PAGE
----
Around the country, from town hall to town hall, GOP officials are facing angry constituents. Why are they angry? Because they’re concerned that if Congress repeals the ACA, they’ll lose their access to health care—especially as it seems the GOP have zero plans on the table to replace it.
It’s ironic, but the Republicans who are jumping up and down to repeal the Affordable Care Act (along with anything else President Obama accomplished) are now getting a taste of their own venom—the same treatment they’ve dished out since Democrats began work to pass the law eight years ago.
The Affordable Care Act, better known as Obamacare, is something many Republicans claim is hard to understand. Unsurprisingly, a recent NY Times poll confirmed once and for all what many of us already knew from reading online comments—one-third of Americans don't know they are the same thing.
Perhaps our Government should have hired some writers like myself who could’ve explained things more clearly than most politicians who haven’t been handed a script. Or perhaps they should have consulted Jessi Bohon.
During a Tennessee town hall meeting on Thursday evening, which Rep. Diane Black (R – TN) attended, the 35-year-old teacher stood up and delivered her passionate, succinct reasons as to why she didn’t want to see Obamacare repealed.
This is what she said:
“My name is Jessi Bohon and I'm in your district. It's from my understanding the ACA mandate requires everybody to have insurance because the healthy people pull up the sick people, right? And as a Christian, my whole philosophy on life is pull up the unfortunate. So the individual mandate, that's what it does. The healthy people pull up the sick.
If we take those people and put them in high-risk insurance pools, they're costlier and there's less coverage for them. That's the way it's been in the past, and that's the way it will be again. So we are effectively punishing our sickest people.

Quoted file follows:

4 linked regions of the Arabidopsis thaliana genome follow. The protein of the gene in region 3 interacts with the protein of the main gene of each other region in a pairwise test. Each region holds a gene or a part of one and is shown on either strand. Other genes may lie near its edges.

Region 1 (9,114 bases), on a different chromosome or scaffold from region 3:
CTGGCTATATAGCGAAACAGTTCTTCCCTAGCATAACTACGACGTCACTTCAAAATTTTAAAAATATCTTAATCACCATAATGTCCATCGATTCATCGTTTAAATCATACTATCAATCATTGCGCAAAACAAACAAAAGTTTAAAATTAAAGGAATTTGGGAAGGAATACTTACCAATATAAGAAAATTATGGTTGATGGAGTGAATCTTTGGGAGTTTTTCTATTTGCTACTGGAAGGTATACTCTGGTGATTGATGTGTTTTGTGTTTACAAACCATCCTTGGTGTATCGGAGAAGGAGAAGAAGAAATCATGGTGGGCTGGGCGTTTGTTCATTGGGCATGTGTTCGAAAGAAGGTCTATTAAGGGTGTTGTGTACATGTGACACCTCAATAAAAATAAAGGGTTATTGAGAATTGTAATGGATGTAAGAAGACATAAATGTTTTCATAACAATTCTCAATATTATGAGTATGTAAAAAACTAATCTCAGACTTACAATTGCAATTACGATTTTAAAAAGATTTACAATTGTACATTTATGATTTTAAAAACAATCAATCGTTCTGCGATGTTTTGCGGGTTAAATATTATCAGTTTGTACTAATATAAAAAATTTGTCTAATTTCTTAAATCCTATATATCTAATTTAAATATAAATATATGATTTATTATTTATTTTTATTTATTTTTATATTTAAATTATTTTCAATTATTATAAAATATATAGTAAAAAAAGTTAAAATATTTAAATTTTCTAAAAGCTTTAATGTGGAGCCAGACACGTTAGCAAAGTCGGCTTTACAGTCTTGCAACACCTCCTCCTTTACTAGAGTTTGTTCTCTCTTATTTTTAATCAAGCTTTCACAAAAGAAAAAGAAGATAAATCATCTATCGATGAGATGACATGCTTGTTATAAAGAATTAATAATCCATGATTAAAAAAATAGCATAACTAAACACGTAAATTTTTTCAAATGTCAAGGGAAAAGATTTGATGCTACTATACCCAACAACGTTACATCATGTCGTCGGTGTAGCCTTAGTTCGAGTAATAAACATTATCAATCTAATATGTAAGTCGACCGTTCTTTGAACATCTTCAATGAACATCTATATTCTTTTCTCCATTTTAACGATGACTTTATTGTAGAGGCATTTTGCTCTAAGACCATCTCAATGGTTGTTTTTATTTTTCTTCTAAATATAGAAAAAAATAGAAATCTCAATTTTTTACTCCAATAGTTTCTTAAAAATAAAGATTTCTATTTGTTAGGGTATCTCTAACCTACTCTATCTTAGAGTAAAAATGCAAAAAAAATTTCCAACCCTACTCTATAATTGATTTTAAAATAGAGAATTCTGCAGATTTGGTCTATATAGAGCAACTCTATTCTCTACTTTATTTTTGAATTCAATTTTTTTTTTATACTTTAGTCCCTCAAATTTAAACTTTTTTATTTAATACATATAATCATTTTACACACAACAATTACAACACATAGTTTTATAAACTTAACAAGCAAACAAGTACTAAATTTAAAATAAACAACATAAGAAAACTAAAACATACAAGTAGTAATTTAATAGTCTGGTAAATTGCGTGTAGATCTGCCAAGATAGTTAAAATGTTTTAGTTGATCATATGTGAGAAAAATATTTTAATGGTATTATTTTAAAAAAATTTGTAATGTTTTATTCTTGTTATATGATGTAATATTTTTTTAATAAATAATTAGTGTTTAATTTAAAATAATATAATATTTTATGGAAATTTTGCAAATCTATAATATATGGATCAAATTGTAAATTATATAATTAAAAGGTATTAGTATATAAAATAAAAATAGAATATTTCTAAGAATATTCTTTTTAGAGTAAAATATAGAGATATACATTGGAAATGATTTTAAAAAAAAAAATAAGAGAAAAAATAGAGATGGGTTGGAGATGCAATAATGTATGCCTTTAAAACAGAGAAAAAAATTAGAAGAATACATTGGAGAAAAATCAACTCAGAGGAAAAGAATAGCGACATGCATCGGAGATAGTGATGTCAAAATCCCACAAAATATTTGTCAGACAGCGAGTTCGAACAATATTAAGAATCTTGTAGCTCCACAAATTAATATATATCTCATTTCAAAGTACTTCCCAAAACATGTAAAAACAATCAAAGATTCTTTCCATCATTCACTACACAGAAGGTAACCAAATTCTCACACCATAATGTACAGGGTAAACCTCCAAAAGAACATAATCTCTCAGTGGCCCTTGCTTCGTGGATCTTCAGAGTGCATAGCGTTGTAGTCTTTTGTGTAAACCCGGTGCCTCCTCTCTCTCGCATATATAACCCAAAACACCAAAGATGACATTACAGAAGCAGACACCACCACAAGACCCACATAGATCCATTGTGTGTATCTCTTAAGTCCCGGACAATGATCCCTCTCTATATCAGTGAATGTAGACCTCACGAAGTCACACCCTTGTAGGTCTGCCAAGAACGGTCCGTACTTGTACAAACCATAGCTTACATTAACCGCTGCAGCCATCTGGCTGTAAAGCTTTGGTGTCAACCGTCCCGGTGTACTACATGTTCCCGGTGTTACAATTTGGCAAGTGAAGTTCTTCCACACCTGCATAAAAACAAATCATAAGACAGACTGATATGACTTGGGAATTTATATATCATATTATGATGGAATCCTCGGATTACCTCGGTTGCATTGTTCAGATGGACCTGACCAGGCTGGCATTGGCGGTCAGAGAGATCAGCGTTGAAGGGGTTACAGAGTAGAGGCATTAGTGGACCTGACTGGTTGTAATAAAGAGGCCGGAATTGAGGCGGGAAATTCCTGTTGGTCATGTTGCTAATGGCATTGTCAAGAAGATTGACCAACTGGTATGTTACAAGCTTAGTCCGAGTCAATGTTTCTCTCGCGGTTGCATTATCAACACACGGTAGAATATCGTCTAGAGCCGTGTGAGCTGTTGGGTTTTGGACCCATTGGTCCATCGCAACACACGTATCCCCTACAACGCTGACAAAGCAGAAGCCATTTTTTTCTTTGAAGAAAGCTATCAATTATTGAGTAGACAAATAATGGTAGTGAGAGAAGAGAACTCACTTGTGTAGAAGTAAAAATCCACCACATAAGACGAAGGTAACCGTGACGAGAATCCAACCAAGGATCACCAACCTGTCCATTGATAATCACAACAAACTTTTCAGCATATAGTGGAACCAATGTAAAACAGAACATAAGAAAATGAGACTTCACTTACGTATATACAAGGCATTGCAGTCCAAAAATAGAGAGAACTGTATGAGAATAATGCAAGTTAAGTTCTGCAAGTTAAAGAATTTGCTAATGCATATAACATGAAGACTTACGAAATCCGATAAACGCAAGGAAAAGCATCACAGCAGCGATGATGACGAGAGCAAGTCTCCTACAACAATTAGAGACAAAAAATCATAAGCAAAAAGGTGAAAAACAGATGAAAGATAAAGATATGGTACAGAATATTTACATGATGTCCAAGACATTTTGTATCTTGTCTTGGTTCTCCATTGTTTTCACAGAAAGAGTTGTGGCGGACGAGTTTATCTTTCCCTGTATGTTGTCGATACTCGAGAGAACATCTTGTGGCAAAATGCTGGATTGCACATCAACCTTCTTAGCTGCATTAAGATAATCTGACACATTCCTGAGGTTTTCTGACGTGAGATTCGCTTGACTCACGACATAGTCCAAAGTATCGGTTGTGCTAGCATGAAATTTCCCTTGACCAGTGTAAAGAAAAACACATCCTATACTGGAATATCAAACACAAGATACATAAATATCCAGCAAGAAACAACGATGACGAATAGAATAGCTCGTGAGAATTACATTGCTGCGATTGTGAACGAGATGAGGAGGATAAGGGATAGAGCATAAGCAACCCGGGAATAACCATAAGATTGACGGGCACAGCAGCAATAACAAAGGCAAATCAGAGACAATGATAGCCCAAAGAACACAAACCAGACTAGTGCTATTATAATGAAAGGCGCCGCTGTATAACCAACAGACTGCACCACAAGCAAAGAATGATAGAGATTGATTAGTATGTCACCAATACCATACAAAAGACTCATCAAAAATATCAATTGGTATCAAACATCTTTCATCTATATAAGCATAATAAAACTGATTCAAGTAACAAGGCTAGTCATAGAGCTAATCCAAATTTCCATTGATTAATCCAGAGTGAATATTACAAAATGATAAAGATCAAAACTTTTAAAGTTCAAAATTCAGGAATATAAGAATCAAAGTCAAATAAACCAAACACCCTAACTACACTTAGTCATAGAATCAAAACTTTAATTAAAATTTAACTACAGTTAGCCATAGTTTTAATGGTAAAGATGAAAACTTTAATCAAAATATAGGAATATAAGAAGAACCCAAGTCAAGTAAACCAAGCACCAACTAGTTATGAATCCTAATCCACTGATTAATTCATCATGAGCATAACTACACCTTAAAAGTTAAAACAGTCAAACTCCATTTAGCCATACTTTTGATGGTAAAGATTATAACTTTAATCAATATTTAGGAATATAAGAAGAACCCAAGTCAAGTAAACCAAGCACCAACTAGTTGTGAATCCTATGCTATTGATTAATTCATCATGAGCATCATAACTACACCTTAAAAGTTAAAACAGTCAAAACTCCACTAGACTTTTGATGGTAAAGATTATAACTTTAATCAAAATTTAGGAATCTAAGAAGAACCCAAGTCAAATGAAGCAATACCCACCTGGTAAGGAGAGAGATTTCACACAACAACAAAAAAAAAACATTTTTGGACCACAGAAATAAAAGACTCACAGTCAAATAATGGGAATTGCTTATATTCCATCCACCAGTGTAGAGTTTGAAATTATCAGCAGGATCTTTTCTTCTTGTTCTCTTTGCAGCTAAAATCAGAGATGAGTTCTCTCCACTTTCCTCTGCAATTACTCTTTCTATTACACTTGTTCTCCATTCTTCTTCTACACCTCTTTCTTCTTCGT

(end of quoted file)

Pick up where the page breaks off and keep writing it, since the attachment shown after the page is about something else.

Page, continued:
And I want to know why not, instead of fix what's wrong with Obamacare, make companies like Aetna that pulled out and lied to their consumers about why they pulled out, and said they pulled out because Obamacare was too expensive, but they really pulled out because of a merger. Why don't we expand Medicaid and have everybody have insurance?”
Bohon received applause from around the room.
Rep. Black responded: "About 20 million people did actually come into the program who were uninsured," she said. "You don't want to hurt one group of people [in order] to help the another. We can help both groups at the same time."
Bohon shot back: "How many of those people were in states where they played a political game with people's lives?"
Black’s reply? "I'm going to pass this one."
Bohon later told CNN that she “voted for Hillary Clinton in the presidential election.” She said that she learned why helping the needy was so important because she grew up in a coal-mining town in Virginia. "…in Appalachia, because we were so poor there...we had to take care of each other," she said.
Taking care of each other is a concept that many should consider—even if they’re not one of those who need taking care of.